Skill goes a long way in the NHL playoffs, but experience even more so.
It should come as no surprise, then, that the two members of the Washington Capitals whose names are engraved on the steely facade of the Stanley Cup, Mike Knuble and Troy Brouwer, netted lead-taking goals in the third period of Saturday’s Game 5 in hostile Boston.
Brouwer’s power play slapshot with 1:27 left in regulation held up as the game-winner, giving the Capitals a 4-3 victory on the road to take a 3-2 series lead in their first round match-up with the Boston Bruins.
Alexander Semin, and Jay Beagle also lit the lamp for the Caps, whose second period lead of 2-0 and third period lead of 3-2 were both summarily erased within six minutes of their creation. Rookie netminder Braden Holtby continued the recent Washington tradition of sensational rookie performances in the playoffs, stopping 34 of the 37 shots on net and getting assistance from the post on a couple of other occasions.
After a scoreless first frame, Semin and Beagle staked Washington to that initial two-goal lead in the second with a lot of hustle and being in the right place at the right time. Semin, known primarily as a sniper, positioned himself on the far left post while the Caps worked possession down in the right corner. When Bruins netminder Tim Thomas allowed a rebound directly in front of the net, Semin was there to grab the puck and step around Thomas’s outstretched arm to slide the puck into the gaping net.
While Semin’s strike came from directly in front of the net, Beagle put the puck past Thomas on a long wrist shot from the left faceoff circle. His hustle through the neutral zone allowed Beagle to keep an errant Bruins clearing attempt out of their zone, and the defensive center unleashed a wrister that tipped off defenseman Johnny Boychuk’s stick and under Thomas’s glove hand.
As much momentum as Washington was carrying after the Semin and Beagle markers, two Bruins goals in 28 seconds late in the second period seemed to sap all energy from Washington and deliver it to the home Boston bench.
Defenseman Dennis Seidenberg opened up the scoring on Boston’s side of the ledger. The German-born Bruin shrugged off a hit from Alexander Ovechkin in the neutral zone to slip in as the third player on a Boston odd-man break, taking the centering pass from Milan Lucic and blasting a shot through Holtby.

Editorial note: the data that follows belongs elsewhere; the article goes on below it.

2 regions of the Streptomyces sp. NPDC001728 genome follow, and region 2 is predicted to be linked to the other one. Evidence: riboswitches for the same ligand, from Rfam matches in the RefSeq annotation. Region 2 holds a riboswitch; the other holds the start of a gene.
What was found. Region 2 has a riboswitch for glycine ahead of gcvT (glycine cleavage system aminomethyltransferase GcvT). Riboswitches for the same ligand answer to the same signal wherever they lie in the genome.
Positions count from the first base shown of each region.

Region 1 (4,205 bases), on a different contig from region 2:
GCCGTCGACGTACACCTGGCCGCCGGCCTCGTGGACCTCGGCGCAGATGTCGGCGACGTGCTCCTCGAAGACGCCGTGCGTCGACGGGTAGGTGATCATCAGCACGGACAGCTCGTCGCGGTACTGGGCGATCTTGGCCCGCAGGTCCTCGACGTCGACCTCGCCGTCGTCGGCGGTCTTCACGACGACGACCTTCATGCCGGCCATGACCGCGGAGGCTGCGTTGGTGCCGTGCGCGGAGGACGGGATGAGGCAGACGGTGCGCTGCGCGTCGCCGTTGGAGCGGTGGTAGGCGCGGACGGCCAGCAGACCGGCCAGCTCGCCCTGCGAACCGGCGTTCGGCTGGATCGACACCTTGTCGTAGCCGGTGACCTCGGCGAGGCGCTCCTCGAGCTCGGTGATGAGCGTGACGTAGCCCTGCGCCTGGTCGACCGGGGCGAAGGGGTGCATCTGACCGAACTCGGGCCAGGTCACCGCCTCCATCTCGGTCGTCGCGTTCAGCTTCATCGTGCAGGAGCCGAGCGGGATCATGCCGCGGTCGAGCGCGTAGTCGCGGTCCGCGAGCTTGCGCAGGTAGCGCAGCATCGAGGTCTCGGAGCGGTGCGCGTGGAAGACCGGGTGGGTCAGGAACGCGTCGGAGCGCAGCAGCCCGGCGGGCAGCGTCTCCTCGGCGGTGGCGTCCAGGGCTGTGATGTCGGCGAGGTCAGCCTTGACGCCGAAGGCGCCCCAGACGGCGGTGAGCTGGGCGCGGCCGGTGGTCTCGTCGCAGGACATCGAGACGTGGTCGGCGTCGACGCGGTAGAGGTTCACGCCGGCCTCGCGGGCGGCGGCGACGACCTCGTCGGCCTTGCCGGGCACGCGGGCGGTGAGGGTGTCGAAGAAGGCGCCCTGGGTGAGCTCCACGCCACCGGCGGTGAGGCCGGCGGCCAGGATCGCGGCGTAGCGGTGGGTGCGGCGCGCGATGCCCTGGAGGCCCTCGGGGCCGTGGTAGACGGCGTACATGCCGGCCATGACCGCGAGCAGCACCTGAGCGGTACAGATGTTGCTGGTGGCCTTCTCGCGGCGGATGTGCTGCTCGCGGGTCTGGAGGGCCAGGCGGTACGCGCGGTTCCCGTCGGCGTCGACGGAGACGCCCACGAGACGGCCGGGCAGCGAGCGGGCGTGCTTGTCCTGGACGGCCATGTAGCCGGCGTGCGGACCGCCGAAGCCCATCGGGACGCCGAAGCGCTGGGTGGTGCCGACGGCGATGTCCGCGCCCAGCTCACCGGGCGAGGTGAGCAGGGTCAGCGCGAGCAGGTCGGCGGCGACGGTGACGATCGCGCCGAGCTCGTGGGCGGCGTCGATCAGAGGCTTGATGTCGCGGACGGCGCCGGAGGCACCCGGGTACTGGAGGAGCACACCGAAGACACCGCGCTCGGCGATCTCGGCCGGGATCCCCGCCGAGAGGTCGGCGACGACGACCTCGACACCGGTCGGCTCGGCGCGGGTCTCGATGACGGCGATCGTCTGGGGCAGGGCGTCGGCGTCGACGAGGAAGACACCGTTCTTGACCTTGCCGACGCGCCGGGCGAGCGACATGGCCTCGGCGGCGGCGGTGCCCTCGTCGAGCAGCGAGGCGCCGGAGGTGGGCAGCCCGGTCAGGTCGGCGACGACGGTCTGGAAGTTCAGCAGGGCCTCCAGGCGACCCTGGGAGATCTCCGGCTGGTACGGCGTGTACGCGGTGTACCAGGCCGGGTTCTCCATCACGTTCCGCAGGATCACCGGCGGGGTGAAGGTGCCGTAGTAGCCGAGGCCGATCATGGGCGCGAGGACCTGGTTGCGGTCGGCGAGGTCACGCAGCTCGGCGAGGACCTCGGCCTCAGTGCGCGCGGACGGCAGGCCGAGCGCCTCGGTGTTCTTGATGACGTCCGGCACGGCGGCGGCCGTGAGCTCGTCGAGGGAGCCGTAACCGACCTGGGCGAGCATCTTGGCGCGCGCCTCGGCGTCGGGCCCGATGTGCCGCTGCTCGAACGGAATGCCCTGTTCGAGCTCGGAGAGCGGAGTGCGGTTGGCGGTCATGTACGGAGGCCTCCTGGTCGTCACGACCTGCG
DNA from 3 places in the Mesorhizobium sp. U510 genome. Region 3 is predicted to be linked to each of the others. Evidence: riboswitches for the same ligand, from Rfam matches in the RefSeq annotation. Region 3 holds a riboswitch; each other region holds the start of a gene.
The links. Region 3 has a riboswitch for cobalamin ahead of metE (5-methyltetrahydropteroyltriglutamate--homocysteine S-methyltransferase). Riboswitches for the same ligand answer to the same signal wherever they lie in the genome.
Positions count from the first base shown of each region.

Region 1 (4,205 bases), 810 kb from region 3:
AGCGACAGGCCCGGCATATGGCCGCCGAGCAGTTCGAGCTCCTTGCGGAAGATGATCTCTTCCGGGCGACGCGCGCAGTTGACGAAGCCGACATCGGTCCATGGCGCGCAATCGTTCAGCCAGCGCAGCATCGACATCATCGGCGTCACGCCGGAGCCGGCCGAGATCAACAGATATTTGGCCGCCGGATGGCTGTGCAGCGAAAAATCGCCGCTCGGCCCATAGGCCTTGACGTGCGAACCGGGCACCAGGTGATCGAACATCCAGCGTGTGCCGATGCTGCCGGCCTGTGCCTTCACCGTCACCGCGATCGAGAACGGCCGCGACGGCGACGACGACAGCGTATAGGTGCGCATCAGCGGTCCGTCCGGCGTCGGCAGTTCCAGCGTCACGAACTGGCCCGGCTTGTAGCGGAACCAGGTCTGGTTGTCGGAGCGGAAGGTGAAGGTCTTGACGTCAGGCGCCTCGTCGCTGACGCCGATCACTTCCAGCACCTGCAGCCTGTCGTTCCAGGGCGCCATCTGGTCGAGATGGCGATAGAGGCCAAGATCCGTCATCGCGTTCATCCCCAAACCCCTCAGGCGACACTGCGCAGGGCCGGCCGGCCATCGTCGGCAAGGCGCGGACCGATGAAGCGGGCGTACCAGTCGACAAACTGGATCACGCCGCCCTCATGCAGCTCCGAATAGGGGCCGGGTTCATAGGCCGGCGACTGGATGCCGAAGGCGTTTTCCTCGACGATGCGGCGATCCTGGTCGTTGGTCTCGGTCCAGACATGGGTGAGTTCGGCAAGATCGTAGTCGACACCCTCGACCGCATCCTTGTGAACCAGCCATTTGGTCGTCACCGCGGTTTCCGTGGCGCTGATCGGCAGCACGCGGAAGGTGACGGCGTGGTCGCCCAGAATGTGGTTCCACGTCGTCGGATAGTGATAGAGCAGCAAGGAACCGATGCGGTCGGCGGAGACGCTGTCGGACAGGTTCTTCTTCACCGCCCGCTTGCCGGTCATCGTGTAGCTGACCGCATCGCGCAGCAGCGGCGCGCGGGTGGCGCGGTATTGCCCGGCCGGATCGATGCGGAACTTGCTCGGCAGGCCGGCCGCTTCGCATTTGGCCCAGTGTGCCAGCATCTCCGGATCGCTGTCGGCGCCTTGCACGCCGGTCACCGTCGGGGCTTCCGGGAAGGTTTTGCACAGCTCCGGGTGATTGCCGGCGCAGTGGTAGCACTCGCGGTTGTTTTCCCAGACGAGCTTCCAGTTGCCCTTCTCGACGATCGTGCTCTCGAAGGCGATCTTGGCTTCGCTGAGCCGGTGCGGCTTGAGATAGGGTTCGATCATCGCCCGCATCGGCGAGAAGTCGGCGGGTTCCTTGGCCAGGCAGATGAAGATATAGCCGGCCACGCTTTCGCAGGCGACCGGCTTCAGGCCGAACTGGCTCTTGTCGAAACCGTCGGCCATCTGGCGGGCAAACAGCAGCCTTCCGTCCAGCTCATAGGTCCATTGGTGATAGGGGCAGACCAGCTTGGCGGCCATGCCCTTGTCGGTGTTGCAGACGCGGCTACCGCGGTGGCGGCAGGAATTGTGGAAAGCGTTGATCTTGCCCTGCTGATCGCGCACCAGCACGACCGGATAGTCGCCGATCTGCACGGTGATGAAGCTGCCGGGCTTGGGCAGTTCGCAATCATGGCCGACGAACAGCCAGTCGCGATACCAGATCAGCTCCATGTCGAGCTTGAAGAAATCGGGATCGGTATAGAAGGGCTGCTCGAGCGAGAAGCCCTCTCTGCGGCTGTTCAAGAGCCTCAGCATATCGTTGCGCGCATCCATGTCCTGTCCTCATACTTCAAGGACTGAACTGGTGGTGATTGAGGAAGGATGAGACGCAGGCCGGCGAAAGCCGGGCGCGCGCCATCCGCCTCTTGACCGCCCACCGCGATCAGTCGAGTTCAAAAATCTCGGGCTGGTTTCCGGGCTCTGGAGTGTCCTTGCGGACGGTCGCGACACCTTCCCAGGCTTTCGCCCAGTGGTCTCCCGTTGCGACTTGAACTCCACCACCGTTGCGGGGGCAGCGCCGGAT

On the ensuing shift the Bruins took advantage of a rare occurrence in front of Washington’s net this series: a juicy rebound. With traffic in front of the net, Holtby couldn’t handle Rich Peverley’s shot, which dropped squat into the crease. Brad Marchand was unchecked, easily slamming the puck through Holtby’s five-hole to draw things even at two.
After ceding momentum at the end of the second frame, Washington regained it less than four minutes into the third when Knuble pounced on a rebound from a shot by Joel Ward, slotting it past Thomas before the goaltender could recover.
Coming at a crucial moment early in the third period, Knuble’s strike was doubly impressive for the lack of game action the veteran winger had been receiving in the postseason. The veteran winger, oldest on Washington’s roster at the ripe age of 39, had a seat in the press box for the first three games of this series.
Boston’s Boychuk tied the game again midway through the third on a blast from the left point, the B’s first power play goal of the series. Coming into the second Saturday of the 2011-12 playoffs, the Bruins were the only of the 16 playoff teams yet to have scored with a man advantage.
Holding the lead once again, the Capitals retreated into a defensive posture as has been their strategy during Dale Hunter’s tenure. When Boychuck struck on the power play to knot things up after Knuble’s goal, Washington had only managed one shot in the intervening five-and-a-half minutes to Boston’s seven.
Washington picked up the offense again after Boychuk’s tying goal, and Nicklas Backstrom drew a late slashing penalty on Boston’s Benoit Pouliot to send the Caps to the power play. Backstrom and his compatriots had little luck on their initial push with the man advantage, but Brouwer’s transition goal as time wound down in the third period was all the action Washington needed to secure the win and home-ice advantage.
These two teams will next face off in less than 24 hours, with the puck drop for Game 6 scheduled at 3:00 pm in the Verizon Center on Sunday afternoon. Should Washington win, the Caps will advance to the second round of the playoffs against an opponent yet to be determined; should the Bruins win, the series will return to Boston’s TD Garden on Wednesday evening for the ultimate Game 7.